Concerto for Harpsichord : Work information
- Johann Sebastian Bach ( Music, Images,)
- Georg Philipp Telemann ( Music, Images,)
- Performed by
- Peter Watchorn (Harpsichord)
- Work name
- Concerto for Harpsichord
- Work number
- BWV 985
- G minor
- 1714-01-01 02:01:00
- Peter Watchorn
- Joel Gordon
- Recording date
- 2000-01-01 02:00:00
Johann Sebastian Bach
One of the greatest composers in history, Johann Sebastian Bach (father of C.P.E, J. C. and W. F. Bach) was by far the most significant member of the Bach dynasty of musicians.
He outshone his forebears and contemporaries, but did not always receive the respect he deserved in his own lifetime. After a brief engagement as a violinist in the court of Weimar, Bach became organist at the Neukirche in Arnstadt. In June 1707 he moved to St. Blasius, Mühlhausen, and married his cousin Maria Barbara Bach. In 1708 he was appointed court organist in Weimar where he composed most of his works for organ. In 1717, he was appointed Court Kapellmeister to the young Prince Leopold at Cöthen, but was refused permission to leave Weimar. The Duke only allowed Bach to go after holding him prisoner for nearly a month.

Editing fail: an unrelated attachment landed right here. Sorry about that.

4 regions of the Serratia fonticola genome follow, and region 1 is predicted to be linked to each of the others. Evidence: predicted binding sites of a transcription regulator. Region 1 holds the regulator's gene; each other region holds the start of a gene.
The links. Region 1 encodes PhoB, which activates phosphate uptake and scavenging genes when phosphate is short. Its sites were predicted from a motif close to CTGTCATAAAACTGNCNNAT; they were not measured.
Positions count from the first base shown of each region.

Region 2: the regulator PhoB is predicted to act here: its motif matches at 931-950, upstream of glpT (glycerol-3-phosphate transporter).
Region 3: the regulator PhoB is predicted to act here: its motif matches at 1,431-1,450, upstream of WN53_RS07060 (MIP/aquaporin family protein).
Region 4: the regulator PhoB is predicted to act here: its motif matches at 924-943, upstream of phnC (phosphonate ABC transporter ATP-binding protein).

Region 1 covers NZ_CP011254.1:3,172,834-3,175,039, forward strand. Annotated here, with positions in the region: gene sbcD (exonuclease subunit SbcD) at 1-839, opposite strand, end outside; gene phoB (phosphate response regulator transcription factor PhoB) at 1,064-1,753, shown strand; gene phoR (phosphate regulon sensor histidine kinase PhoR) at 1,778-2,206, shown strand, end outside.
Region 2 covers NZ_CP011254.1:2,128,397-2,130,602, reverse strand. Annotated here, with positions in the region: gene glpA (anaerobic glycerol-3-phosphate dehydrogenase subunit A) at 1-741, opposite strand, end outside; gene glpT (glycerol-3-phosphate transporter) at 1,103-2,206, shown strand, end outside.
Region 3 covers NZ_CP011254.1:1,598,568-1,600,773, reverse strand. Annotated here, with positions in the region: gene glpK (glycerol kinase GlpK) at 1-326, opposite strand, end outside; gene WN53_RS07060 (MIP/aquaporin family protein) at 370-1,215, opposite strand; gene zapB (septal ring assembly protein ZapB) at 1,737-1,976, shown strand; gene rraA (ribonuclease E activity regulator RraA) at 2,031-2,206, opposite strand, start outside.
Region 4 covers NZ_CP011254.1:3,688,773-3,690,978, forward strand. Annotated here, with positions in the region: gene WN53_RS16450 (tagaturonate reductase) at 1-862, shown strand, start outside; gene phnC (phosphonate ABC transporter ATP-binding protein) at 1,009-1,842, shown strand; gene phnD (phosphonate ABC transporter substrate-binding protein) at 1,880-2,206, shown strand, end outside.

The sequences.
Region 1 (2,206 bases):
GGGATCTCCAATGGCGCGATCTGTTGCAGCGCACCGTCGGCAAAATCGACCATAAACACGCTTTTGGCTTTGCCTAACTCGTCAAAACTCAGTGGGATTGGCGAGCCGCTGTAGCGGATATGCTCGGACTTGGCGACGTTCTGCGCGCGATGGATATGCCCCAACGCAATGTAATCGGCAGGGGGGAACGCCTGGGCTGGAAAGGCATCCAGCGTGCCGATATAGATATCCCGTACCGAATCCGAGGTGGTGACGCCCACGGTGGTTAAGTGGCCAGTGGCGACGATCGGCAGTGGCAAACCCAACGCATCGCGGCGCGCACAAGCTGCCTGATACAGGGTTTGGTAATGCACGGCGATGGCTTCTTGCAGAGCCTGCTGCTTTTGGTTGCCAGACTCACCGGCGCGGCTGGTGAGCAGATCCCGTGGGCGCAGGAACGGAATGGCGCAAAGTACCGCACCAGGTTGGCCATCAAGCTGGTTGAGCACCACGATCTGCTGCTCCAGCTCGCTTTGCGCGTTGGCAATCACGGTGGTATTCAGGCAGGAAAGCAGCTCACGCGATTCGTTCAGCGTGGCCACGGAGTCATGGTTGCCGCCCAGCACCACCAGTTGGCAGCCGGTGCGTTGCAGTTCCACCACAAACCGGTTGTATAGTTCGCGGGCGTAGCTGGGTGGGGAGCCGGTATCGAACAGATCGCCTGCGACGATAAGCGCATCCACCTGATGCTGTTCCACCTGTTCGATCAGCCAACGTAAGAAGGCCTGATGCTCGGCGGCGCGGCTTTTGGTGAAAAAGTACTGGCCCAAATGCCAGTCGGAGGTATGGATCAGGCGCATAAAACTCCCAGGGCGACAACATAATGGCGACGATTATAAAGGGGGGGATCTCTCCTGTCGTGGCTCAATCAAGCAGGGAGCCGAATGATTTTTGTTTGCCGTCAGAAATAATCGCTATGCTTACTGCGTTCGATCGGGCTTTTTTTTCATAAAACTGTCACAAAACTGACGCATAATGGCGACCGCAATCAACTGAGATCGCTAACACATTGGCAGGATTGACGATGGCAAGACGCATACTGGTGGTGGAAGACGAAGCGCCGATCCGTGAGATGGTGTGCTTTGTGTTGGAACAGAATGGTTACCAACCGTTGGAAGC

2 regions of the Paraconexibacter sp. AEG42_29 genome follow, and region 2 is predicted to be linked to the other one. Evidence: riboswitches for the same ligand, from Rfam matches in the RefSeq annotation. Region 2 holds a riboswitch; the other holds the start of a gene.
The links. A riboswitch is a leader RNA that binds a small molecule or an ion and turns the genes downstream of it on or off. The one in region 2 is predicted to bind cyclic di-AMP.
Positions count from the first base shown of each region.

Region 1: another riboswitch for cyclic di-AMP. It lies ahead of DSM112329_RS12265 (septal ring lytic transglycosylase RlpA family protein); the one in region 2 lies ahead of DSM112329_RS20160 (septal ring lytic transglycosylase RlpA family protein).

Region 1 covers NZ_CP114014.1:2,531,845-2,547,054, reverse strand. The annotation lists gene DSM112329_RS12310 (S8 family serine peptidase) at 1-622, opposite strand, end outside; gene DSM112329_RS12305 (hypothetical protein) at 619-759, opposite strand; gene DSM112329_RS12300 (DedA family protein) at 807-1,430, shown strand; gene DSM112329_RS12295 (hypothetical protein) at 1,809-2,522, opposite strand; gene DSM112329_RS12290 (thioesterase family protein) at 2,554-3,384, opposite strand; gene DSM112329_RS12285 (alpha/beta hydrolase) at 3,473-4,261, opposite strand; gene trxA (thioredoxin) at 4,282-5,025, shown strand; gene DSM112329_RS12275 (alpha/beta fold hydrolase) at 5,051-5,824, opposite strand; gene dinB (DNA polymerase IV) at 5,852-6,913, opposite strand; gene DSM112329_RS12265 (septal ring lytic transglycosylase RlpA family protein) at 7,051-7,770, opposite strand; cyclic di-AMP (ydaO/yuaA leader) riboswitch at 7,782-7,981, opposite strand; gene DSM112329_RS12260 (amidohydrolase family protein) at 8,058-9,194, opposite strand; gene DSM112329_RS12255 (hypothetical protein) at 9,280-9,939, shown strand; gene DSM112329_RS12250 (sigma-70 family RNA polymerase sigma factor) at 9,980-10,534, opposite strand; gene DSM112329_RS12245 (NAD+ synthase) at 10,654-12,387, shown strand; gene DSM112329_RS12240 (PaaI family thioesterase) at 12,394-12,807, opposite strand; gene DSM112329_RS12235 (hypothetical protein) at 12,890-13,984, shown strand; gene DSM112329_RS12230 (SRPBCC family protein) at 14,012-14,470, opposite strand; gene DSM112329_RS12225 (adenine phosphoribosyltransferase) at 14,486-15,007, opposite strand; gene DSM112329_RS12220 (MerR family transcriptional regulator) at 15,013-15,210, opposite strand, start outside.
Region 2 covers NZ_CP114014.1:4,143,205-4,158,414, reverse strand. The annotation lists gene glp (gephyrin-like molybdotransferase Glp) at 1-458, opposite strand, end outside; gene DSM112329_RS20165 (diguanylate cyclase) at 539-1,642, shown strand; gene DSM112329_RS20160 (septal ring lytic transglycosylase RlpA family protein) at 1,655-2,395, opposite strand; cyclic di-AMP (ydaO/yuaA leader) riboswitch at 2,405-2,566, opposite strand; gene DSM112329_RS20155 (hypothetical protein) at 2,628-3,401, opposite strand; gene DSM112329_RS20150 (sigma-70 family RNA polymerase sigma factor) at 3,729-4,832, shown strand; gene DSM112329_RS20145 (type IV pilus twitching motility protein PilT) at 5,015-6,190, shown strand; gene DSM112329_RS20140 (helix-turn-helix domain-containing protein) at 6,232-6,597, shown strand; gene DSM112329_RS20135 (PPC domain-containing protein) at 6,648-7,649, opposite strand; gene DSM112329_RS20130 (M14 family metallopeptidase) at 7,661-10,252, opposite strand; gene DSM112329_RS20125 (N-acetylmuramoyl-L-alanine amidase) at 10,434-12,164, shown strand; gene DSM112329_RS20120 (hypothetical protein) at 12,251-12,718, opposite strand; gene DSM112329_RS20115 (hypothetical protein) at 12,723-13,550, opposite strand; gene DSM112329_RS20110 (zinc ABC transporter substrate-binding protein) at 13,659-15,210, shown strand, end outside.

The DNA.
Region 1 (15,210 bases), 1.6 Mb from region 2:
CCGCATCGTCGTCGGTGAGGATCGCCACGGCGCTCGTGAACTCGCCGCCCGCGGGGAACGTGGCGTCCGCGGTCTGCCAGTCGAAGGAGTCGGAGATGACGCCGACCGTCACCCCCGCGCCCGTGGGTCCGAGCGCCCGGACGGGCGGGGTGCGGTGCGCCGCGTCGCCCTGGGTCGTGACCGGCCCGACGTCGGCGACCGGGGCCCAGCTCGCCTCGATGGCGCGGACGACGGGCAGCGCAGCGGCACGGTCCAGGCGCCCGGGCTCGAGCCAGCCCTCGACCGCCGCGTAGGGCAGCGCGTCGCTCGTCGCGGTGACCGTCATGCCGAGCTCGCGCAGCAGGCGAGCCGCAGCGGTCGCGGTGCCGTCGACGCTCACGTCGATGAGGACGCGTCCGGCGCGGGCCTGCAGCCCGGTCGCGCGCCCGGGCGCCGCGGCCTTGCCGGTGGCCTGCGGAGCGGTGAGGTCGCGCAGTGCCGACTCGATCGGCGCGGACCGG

While at Weimar, Bach wrote his violin concertos and the six Brandenburg Concertos, as well as several suites, sonatas and keyboard works, including several, such as the Inventions and Book I of the 48 Preludes and Fugues (The Well-tempered Clavier). In 1720 Maria Barbara died, and the next year Bach married Anna Magdalena Wilcke. Bach resigned the post in Weimar in 1723 to become cantor at St. Thomas’ School in Leipzig where he was responsible for music in the four main churches of the city. Here he wrote the Magnificat and the St. John and St. Matthew Passions, as well as a large quantity of other church music. In Leipzig he eventually took charge of the University “Collegium Musicum” and occupied himself with the collection and publication of many of his earlier compositions.